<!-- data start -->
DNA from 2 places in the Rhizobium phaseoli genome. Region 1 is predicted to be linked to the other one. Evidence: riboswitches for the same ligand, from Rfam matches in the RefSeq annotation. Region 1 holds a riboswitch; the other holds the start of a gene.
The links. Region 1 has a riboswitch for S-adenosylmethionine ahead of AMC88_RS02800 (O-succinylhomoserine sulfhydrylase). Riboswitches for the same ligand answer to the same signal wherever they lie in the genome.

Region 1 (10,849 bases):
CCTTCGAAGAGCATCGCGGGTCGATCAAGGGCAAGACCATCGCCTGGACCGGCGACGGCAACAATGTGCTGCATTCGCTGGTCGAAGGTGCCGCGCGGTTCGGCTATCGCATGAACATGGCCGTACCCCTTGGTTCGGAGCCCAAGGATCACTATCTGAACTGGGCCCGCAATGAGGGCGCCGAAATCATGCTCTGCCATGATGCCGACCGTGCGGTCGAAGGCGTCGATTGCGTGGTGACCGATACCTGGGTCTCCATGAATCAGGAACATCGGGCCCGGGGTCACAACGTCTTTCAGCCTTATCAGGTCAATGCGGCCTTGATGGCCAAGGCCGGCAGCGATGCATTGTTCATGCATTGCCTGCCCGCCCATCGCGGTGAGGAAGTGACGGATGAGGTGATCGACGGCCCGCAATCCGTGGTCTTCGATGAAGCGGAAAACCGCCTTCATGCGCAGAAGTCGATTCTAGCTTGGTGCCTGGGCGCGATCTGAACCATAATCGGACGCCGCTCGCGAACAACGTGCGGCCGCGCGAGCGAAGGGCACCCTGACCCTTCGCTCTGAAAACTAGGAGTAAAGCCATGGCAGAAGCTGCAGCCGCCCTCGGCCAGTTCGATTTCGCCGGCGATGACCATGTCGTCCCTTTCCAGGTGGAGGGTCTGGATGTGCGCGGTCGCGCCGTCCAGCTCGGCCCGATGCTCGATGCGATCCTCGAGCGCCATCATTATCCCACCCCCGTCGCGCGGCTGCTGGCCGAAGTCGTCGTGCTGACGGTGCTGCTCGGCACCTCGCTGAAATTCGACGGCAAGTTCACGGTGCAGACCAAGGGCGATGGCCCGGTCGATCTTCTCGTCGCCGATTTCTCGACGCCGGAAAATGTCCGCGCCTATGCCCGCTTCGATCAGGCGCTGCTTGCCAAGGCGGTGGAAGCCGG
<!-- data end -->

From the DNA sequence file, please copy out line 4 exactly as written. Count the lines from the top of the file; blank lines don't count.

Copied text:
CCTTCGAAGAGCATCGCGGGTCGATCAAGGGCAAGACCATCGCCTGGACCGGCGACGGCAACAATGTGCTGCATTCGCTGGTCGAAGGTGCCGCGCGGTTCGGCTATCGCATGAACATGGCCGTACCCCTTGGTTCGGAGCCCAAGGATCACTATCTGAACTGGGCCCGCAATGAGGGCGCCGAAATCATGCTCTGCCATGATGCCGACCGTGCGGTCGAAGGCGTCGATTGCGTGGTGACCGATACCTGGGTCTCCATGAATCAGGAACATCGGGCCCGGGGTCACAACGTCTTTCAGCCTTATCAGGTCAATGCGGCCTTGATGGCCAAGGCCGGCAGCGATGCATTGTTCATGCATTGCCTGCCCGCCCATCGCGGTGAGGAAGTGACGGATGAGGTGATCGACGGCCCGCAATCCGTGGTCTTCGATGAAGCGGAAAACCGCCTTCATGCGCAGAAGTCGATTCTAGCTTGGTGCCTGGGCGCGATCTGAACCATAATCGGACGCCGCTCGCGAACAACGTGCGGCCGCGCGAGCGAAGGGCACCCTGACCCTTCGCTCTGAAAACTAGGAGTAAAGCCATGGCAGAAGCTGCAGCCGCCCTCGGCCAGTTCGATTTCGCCGGCGATGACCATGTCGTCCCTTTCCAGGTGGAGGGTCTGGATGTGCGCGGTCGCGCCGTCCAGCTCGGCCCGATGCTCGATGCGATCCTCGAGCGCCATCATTATCCCACCCCCGTCGCGCGGCTGCTGGCCGAAGTCGTCGTGCTGACGGTGCTGCTCGGCACCTCGCTGAAATTCGACGGCAAGTTCACGGTGCAGACCAAGGGCGATGGCCCGGTCGATCTTCTCGTCGCCGATTTCTCGACGCCGGAAAATGTCCGCGCCTATGCCCGCTTCGATCAGGCGCTGCTTGCCAAGGCGGTGGAAGCCGG